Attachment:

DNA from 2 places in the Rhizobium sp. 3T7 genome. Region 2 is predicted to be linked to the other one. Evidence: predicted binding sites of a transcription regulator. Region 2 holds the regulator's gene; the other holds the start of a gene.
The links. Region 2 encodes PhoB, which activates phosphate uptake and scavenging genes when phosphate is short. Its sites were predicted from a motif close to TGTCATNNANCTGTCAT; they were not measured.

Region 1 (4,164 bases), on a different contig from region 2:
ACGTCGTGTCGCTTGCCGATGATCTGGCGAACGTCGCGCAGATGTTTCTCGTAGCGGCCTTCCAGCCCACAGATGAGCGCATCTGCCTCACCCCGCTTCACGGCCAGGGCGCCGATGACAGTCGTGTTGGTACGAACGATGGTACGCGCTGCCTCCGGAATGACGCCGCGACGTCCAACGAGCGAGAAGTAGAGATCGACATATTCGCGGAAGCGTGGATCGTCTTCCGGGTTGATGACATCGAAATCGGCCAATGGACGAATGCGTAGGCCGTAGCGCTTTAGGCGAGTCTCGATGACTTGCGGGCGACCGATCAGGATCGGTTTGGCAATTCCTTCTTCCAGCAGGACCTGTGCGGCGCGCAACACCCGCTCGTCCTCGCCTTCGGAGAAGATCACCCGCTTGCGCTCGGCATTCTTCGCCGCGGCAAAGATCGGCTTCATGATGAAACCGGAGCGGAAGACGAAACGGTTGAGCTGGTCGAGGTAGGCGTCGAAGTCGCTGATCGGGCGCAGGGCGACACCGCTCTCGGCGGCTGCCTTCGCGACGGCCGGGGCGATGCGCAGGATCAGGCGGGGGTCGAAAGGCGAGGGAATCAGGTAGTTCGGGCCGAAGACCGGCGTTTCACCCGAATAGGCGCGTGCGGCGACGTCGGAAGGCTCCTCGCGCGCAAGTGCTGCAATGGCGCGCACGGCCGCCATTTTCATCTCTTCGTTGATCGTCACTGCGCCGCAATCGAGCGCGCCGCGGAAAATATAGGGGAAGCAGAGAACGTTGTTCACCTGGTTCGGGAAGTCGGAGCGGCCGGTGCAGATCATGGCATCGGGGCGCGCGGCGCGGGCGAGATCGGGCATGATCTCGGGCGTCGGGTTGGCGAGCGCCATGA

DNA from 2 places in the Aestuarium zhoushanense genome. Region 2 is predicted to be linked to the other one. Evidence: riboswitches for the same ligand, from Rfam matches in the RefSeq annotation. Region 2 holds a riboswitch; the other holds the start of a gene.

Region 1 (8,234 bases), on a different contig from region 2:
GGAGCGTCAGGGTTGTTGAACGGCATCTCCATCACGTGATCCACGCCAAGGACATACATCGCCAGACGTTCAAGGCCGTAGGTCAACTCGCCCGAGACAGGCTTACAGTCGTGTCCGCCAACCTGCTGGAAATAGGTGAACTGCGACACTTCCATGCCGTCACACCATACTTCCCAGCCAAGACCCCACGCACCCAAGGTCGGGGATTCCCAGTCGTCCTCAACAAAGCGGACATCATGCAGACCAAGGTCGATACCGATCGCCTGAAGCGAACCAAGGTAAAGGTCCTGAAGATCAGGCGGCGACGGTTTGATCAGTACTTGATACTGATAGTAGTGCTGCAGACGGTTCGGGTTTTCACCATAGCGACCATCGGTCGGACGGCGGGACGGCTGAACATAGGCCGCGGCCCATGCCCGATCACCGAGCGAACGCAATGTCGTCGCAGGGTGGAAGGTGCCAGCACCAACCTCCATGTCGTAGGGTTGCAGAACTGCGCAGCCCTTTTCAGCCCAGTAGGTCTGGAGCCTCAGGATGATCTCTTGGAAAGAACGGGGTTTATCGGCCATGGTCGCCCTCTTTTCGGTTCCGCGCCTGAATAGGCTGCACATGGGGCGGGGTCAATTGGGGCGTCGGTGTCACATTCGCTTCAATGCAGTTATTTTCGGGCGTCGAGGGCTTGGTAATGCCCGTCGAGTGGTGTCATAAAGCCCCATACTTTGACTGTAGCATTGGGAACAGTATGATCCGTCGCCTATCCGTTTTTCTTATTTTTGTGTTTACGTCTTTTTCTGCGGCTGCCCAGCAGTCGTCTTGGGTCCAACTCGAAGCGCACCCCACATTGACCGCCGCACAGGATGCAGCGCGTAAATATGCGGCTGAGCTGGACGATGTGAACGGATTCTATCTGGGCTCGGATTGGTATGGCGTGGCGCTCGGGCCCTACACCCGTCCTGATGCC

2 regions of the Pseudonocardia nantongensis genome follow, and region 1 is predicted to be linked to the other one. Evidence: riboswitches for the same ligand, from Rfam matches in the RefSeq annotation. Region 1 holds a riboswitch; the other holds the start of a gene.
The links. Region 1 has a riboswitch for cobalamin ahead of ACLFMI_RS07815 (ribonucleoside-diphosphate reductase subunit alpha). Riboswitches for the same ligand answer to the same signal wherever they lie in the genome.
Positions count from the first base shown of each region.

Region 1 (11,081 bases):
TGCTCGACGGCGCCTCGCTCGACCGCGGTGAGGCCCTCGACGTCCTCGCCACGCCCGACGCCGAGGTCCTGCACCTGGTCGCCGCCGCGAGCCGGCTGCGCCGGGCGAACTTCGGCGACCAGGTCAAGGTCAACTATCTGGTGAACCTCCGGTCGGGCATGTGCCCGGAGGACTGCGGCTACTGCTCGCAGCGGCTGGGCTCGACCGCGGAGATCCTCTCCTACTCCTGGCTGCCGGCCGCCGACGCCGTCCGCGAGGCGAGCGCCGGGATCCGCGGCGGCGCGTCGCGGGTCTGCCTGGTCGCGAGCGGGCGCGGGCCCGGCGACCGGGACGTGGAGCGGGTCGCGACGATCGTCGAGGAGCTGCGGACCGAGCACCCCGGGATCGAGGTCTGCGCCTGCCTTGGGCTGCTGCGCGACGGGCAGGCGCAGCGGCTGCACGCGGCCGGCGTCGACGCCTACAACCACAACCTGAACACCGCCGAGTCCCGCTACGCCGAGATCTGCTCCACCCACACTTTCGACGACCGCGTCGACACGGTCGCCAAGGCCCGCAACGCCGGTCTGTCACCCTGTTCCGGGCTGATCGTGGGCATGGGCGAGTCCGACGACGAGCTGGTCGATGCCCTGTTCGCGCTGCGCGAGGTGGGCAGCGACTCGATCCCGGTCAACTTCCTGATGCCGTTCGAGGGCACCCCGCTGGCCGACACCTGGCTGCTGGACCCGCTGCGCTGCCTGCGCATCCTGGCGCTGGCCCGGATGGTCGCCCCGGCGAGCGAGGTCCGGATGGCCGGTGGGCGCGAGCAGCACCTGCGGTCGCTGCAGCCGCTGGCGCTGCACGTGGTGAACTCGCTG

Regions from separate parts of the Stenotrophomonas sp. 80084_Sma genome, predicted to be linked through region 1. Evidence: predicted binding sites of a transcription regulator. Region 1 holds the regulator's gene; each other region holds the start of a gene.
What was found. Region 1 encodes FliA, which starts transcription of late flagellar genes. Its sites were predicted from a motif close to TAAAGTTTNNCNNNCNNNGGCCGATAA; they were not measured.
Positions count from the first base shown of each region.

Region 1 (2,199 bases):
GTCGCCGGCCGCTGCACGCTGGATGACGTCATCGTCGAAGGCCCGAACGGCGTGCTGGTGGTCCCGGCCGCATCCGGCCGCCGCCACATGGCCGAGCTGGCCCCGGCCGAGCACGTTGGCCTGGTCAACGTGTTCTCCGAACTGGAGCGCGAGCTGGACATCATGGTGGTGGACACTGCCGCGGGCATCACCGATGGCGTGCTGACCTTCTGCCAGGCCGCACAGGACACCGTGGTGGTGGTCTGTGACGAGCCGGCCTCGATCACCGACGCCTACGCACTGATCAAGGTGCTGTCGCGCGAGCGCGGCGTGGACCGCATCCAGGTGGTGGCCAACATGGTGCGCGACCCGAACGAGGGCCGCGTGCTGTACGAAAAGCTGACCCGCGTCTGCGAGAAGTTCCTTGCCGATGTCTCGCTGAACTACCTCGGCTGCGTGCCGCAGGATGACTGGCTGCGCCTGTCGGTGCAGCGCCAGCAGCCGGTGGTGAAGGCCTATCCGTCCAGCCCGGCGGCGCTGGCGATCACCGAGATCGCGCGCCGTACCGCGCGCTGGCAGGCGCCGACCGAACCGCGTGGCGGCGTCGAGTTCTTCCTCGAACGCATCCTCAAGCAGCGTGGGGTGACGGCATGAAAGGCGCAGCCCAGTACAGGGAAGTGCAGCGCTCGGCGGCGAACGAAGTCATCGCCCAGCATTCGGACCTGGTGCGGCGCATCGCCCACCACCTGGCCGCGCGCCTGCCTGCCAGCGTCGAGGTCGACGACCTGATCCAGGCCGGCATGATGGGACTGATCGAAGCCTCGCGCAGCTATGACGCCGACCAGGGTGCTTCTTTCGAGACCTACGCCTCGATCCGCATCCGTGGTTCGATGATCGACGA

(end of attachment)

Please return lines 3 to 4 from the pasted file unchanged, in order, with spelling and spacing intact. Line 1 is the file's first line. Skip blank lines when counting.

Region 1 (4,164 bases), on a different contig from region 2:
ACGTCGTGTCGCTTGCCGATGATCTGGCGAACGTCGCGCAGATGTTTCTCGTAGCGGCCTTCCAGCCCACAGATGAGCGCATCTGCCTCACCCCGCTTCACGGCCAGGGCGCCGATGACAGTCGTGTTGGTACGAACGATGGTACGCGCTGCCTCCGGAATGACGCCGCGACGTCCAACGAGCGAGAAGTAGAGATCGACATATTCGCGGAAGCGTGGATCGTCTTCCGGGTTGATGACATCGAAATCGGCCAATGGACGAATGCGTAGGCCGTAGCGCTTTAGGCGAGTCTCGATGACTTGCGGGCGACCGATCAGGATCGGTTTGGCAATTCCTTCTTCCAGCAGGACCTGTGCGGCGCGCAACACCCGCTCGTCCTCGCCTTCGGAGAAGATCACCCGCTTGCGCTCGGCATTCTTCGCCGCGGCAAAGATCGGCTTCATGATGAAACCGGAGCGGAAGACGAAACGGTTGAGCTGGTCGAGGTAGGCGTCGAAGTCGCTGATCGGGCGCAGGGCGACACCGCTCTCGGCGGCTGCCTTCGCGACGGCCGGGGCGATGCGCAGGATCAGGCGGGGGTCGAAAGGCGAGGGAATCAGGTAGTTCGGGCCGAAGACCGGCGTTTCACCCGAATAGGCGCGTGCGGCGACGTCGGAAGGCTCCTCGCGCGCAAGTGCTGCAATGGCGCGCACGGCCGCCATTTTCATCTCTTCGTTGATCGTCACTGCGCCGCAATCGAGCGCGCCGCGGAAAATATAGGGGAAGCAGAGAACGTTGTTCACCTGGTTCGGGAAGTCGGAGCGGCCGGTGCAGATCATGGCATCGGGGCGCGCGGCGCGGGCGAGATCGGGCATGATCTCGGGCGTCGGGTTGGCGAGCGCCATGA